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Why did a campaign for women's suffrage develop in the years after 1870?

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Why did a campaign for women's suffrage develop in the years after 1870? In the years after 1870 more and more women began to campaign for women's suffrage, this resulted in a myriad of organizations e.g. WSPU, NUWSS being formed, all being set up with the sole purpose of getting the franchise for women. There are several different reasons for this change in attitude, as I will now go on to explain. The introduction of the 1867 Reform Act led to major changes concerning the franchise for men. It gave the vote to every male adult householder living in a borough constituency. ...read more.


Throughout British history there had been a lack of status for women resulting in them being seen as lesser beings and in many cases led to them conforming to their place in society, with such sexist attitudes it seemed as if there was no place in the polling stations for women, but in the years leading up to 1870 women had been more involved in society and had been fulfilling roles which not so long ago would have been seen as suitable only for men. Along with taking part in general elections women began to get involved with trade unions and school board's they also started seeking employment in fields such as teaching and medicine. ...read more.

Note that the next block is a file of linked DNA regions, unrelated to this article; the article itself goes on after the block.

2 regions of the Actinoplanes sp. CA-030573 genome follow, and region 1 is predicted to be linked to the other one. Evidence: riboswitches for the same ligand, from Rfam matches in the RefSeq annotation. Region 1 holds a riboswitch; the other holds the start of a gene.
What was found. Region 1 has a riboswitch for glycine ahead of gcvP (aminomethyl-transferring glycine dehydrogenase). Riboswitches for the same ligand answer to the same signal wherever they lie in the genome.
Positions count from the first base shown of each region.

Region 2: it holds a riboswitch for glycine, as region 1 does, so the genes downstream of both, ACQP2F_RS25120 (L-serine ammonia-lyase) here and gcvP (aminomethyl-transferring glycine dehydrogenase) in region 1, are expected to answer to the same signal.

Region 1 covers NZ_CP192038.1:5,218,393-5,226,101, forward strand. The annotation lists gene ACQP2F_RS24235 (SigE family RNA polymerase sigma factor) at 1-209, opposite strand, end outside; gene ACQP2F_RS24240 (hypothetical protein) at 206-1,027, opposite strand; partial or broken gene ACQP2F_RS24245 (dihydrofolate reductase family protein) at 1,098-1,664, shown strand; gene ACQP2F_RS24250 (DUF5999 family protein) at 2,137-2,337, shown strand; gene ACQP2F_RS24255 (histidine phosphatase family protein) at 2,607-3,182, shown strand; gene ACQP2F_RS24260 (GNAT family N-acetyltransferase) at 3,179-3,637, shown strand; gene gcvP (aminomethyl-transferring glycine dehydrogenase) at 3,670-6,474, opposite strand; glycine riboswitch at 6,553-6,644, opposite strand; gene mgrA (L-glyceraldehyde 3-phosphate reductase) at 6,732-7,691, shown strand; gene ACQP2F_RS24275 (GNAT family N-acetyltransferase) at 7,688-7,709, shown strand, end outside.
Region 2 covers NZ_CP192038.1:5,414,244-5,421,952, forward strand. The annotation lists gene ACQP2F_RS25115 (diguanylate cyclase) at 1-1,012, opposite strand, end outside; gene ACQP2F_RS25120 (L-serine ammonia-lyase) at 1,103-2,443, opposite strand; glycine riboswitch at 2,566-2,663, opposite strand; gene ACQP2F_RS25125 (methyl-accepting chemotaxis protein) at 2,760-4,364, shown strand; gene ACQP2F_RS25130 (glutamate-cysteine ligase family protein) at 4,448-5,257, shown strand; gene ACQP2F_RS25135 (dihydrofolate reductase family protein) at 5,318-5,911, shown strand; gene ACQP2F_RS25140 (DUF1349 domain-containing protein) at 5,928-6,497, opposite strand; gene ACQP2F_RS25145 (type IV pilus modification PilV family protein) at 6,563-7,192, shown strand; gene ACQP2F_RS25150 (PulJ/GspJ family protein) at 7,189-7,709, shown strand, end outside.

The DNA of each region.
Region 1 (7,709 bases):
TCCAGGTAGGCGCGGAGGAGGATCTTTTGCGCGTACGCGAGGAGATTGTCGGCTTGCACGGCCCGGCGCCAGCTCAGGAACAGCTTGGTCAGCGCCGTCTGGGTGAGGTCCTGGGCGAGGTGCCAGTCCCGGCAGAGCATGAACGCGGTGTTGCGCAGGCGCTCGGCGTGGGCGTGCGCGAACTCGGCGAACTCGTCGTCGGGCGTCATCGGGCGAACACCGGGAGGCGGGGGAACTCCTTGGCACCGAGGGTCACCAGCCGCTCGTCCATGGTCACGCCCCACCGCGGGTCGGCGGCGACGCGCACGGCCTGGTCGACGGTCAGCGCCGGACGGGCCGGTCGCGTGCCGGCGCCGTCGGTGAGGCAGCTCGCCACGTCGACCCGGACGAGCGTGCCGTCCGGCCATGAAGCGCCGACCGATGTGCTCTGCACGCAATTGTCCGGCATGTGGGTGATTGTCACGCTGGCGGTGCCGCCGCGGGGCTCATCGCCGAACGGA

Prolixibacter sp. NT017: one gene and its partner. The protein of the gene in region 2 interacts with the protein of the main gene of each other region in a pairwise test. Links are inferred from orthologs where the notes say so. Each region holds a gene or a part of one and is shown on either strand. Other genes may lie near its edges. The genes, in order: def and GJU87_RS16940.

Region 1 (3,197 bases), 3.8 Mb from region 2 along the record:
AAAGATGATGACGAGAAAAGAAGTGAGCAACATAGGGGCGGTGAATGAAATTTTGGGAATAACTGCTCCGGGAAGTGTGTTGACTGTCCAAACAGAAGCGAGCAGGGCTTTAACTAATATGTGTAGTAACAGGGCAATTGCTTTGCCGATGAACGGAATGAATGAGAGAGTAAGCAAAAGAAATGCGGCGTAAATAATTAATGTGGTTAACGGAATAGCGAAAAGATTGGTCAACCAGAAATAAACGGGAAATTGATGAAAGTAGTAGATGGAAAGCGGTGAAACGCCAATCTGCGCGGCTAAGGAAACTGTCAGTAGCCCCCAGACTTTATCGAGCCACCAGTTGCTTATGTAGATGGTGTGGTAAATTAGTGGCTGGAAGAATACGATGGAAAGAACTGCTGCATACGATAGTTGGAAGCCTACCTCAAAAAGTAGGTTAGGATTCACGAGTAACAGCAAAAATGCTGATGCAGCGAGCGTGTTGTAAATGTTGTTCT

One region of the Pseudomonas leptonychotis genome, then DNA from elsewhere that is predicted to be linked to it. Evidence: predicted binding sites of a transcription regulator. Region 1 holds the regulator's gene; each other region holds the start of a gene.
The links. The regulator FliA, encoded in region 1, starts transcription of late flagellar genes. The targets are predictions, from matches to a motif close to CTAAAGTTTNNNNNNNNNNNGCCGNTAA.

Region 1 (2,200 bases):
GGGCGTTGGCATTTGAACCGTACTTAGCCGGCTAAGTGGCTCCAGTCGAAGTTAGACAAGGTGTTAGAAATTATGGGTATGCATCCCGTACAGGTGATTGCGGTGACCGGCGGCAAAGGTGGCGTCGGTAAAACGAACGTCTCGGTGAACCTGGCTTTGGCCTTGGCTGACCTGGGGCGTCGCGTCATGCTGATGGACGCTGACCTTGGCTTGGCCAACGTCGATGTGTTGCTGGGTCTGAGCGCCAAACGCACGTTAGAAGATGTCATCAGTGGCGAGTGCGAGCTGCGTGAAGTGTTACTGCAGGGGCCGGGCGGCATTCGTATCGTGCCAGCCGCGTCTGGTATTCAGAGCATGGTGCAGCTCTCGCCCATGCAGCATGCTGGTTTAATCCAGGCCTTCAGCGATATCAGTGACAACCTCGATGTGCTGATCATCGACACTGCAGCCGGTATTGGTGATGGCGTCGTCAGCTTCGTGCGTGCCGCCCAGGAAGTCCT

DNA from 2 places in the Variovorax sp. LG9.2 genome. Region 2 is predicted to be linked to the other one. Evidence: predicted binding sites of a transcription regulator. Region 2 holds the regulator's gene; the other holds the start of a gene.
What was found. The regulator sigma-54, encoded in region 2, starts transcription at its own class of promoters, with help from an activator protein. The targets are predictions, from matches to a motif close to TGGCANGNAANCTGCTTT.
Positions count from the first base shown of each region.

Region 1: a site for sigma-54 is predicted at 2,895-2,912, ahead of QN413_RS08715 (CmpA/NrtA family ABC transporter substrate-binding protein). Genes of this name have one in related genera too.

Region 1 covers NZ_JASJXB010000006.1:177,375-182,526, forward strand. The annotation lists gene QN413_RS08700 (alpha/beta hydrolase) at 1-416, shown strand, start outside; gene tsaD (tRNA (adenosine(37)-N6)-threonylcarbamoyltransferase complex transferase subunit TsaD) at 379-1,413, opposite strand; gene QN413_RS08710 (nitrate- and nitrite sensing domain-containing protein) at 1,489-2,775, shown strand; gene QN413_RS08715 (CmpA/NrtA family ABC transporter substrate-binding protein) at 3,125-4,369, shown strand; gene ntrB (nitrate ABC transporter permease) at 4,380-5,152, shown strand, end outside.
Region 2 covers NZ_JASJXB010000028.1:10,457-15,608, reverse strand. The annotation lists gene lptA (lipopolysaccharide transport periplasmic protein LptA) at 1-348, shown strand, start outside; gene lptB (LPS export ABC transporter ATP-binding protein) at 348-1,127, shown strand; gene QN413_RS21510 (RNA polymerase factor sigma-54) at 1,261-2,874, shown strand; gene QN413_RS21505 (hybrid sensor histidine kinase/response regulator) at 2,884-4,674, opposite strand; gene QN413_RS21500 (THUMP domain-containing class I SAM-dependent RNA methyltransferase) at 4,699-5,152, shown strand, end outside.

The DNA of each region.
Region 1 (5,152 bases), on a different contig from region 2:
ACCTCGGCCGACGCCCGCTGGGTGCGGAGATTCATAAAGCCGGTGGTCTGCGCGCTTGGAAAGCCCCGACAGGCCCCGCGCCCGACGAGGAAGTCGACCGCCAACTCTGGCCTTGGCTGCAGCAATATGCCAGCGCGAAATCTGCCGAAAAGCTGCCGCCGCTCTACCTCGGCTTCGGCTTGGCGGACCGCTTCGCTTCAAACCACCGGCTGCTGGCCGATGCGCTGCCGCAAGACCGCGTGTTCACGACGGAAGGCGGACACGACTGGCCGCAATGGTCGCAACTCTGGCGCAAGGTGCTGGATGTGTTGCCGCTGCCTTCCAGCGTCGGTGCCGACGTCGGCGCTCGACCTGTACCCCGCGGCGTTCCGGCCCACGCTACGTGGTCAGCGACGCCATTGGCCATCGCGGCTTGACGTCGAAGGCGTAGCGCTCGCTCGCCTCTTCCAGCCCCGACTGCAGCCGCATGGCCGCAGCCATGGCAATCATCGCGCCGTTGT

This idea had already been approved in several other countries e.g. Finland, Denmark, Russia and New Zealand, who also happened to be part of the British Empire. This added to the incentive for changes to be made in the U.K. Another rather dubious issue that aided the need for a campaign was the so-called attitude that women would bring to governing the country. Although sexist within itself, it was thought that women would transform the government into a calmer more peaceful governing body, which would refrain from violent actions. It was also believed that women would be more lenient in terms of policies resulting in better treatment of people. ...read more.

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